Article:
4 teams poised to end playoff droughts in 2018
This NBA offseason was one for the history books, with an unprecedented amount of player movement as teams went all out in their bids to win (or lose).
A handful of them have taken steps - through the draft, trades, free agency, and internal development - to improve enough to make the jump from pretenders to contenders.
With the 2017-18 upon us, here's a look at some of the clubs that have positioned themselves to end their postseason droughts:
At last, the Timberwolves are primed to return to the playoffs following a 13-year drought. They've suddenly become a booming and credible franchise - as evidenced by reportedly making the cut for Kyrie Irving's wish list - which is more than could be said about them throughout the last dozen years of futility.
They've been on the rise over the past few seasons, boasting budding stars Karl-Anthony Towns and Andrew Wiggins, but they're young and understandably inconsistent. The Baby Wolves struggled to close out contests last season and were hapless defensively, ranking 27th despite one of the best coaches at that end in Tom Thibodeau.
The tide appears to be turning after the team made major upgrades this summer, most notably in trading for All-NBA swingman Jimmy Butler, who brings it at both ends of the court and was the NBA's third clutchest player in 2016-17. Minny also brought in veterans Jamal Crawford, Jeff Teague, and Taj Gibson, whose leadership and poise can't hurt in late-game scenarios.
After finishing dead last in threes attempted and 20th in accuracy last year, the T-Wolves still lack shooting, though Butler, Teague, and Crawford should help. Thibs' men will likely continue to make up ground on that front by crashing the glass to pick up second-chance points and earn trips to the free-throw line. They're a talented, gritty team that should be better defensively and appear poised to end the league's longest postseason drought.
It's about damn time.
It's time for The Process to begin bearing fruit.
As ex-general manager Sam Hinkie intended, years of deliberate failure has resulted in the 76ers stockpiling a wealth of talent. Philly now boasts a promising young core of Joel Embiid and the two most recent first overall picks in Ben Simmons and Markelle Fultz.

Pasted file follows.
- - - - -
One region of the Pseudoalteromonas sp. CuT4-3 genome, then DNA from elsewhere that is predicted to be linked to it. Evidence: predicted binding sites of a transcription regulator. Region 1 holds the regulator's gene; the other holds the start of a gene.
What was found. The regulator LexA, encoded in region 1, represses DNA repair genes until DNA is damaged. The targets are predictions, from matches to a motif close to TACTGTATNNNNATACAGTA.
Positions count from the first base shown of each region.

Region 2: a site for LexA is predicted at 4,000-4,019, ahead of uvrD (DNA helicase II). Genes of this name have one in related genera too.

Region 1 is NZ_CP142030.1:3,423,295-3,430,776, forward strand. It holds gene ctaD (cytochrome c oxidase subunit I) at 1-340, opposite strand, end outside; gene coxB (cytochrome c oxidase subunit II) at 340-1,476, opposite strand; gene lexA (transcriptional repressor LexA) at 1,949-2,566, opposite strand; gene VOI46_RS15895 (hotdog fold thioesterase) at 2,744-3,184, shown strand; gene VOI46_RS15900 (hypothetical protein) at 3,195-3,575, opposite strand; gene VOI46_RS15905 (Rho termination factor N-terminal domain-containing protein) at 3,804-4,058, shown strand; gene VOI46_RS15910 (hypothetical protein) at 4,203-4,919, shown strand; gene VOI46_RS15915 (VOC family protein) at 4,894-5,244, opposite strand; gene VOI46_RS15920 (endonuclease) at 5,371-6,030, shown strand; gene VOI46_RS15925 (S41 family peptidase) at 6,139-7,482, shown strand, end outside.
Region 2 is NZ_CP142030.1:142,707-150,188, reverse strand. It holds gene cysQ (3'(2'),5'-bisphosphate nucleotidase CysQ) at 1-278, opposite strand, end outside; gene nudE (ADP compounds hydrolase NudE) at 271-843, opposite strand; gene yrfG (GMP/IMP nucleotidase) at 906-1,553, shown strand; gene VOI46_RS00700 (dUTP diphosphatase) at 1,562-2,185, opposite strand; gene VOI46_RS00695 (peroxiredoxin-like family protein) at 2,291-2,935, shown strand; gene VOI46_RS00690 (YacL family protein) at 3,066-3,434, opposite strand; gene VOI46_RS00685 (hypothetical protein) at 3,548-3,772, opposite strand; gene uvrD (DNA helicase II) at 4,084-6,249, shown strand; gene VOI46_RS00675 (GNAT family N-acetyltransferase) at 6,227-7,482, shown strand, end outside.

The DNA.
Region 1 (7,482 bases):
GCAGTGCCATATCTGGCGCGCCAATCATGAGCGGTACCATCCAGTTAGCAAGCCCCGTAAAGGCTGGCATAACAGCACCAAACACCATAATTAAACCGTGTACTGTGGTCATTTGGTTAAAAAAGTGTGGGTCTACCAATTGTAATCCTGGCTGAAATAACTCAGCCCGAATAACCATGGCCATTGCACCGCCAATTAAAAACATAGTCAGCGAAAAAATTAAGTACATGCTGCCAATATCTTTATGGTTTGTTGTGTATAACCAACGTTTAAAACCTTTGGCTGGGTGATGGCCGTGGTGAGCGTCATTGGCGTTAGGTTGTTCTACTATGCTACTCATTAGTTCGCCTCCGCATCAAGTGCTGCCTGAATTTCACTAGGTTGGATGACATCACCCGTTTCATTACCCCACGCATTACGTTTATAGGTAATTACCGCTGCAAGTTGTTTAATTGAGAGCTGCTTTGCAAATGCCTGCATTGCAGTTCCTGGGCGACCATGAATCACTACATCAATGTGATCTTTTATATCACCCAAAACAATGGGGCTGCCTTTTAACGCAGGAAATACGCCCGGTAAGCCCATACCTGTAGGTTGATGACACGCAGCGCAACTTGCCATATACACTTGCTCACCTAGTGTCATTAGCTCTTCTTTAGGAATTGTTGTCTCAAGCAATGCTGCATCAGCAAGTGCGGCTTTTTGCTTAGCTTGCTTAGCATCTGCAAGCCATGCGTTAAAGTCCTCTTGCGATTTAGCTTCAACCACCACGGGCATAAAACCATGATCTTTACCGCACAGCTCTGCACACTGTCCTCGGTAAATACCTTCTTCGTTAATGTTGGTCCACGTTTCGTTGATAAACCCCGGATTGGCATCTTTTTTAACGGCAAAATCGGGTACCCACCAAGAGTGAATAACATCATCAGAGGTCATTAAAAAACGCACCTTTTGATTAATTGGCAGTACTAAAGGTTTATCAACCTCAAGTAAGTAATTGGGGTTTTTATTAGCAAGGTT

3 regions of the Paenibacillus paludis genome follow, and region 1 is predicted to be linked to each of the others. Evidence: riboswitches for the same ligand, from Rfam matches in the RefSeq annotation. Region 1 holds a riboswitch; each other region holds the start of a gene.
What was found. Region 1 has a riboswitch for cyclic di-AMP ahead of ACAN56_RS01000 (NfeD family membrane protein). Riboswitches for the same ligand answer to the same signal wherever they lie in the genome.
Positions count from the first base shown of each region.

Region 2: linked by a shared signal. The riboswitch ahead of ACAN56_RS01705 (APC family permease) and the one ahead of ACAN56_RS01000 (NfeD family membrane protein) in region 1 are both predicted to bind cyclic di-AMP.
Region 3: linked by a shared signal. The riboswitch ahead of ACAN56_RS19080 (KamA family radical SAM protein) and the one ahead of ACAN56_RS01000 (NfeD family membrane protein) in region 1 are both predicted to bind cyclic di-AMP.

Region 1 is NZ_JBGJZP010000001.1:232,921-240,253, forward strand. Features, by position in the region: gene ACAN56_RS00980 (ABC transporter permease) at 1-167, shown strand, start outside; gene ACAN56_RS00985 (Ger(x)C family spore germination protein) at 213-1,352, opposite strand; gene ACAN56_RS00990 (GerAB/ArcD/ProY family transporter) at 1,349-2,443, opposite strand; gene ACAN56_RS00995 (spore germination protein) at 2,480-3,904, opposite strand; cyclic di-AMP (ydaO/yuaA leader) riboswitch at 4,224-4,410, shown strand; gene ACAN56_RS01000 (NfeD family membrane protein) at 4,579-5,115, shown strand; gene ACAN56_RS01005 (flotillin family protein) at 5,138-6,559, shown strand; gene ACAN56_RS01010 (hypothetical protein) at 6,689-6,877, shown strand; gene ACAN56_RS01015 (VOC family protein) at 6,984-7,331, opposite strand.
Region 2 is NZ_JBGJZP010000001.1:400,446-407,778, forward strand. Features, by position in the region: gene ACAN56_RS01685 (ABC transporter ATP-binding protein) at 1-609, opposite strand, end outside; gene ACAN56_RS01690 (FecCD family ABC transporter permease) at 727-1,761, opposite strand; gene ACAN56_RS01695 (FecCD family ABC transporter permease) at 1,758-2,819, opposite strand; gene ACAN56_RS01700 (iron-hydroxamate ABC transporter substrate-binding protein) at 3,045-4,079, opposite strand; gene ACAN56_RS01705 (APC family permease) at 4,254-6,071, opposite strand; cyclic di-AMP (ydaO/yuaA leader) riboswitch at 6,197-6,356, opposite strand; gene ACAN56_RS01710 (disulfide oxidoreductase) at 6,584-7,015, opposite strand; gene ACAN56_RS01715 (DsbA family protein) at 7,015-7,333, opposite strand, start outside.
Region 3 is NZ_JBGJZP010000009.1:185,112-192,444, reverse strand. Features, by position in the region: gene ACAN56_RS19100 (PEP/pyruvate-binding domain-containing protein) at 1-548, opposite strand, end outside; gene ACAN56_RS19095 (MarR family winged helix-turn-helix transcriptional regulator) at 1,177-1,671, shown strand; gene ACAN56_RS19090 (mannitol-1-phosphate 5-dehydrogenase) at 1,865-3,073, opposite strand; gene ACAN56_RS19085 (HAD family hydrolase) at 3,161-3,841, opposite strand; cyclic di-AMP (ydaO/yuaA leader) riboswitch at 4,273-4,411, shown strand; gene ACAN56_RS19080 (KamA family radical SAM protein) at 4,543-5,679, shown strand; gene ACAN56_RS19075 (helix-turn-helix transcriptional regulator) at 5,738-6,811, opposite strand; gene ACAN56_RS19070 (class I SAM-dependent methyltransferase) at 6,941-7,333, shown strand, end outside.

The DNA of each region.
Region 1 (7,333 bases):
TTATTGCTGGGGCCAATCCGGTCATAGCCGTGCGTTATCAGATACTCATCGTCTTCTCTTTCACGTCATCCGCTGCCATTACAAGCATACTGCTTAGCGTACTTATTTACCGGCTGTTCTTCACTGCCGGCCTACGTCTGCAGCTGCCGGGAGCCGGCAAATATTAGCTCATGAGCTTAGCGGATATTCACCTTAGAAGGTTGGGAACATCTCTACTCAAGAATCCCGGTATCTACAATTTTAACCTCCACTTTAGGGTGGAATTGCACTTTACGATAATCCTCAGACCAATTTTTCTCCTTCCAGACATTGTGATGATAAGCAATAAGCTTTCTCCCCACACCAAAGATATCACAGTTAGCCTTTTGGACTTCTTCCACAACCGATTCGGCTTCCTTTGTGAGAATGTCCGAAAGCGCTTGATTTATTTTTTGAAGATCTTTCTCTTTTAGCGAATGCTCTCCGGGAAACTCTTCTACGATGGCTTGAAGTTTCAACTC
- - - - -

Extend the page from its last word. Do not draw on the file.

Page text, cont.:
The three have the makings of a fearsome Big Three ... if they can stay on the court. They've been decimated by injuries, combining for 31 total games. To be fair, Fultz was only drafted this summer, but Simmons redshirted his first NBA season after injuring his foot this time last year, and Embiid's NBA debut was delayed by two seasons due to two foot surgeries of his own.
The Cameroonian center impressed at both ends of the court when he played, scoring at a rate only comparable to Wilt Chamberlain and anchoring what, if sustained over the campaign, would've been the league's top defense.
While Embiid remains limited - admitting on Media Day he won't suit up for 82 games - Philly's backcourt of the future, Simmons and Fultz, are ready to kick off their pro careers. They'll have some help from vets after the team signed J.J. Redick and Amir Johnson. Given their talent and the fact they play in the forgiving Eastern Conference, the Sixers should - health permitting - return to the playoffs for the first time since 2012.
New Orleans Pelicans
Entering a pivotal year, the Pelicans will rely on a pair of big men to lead them to the promised land.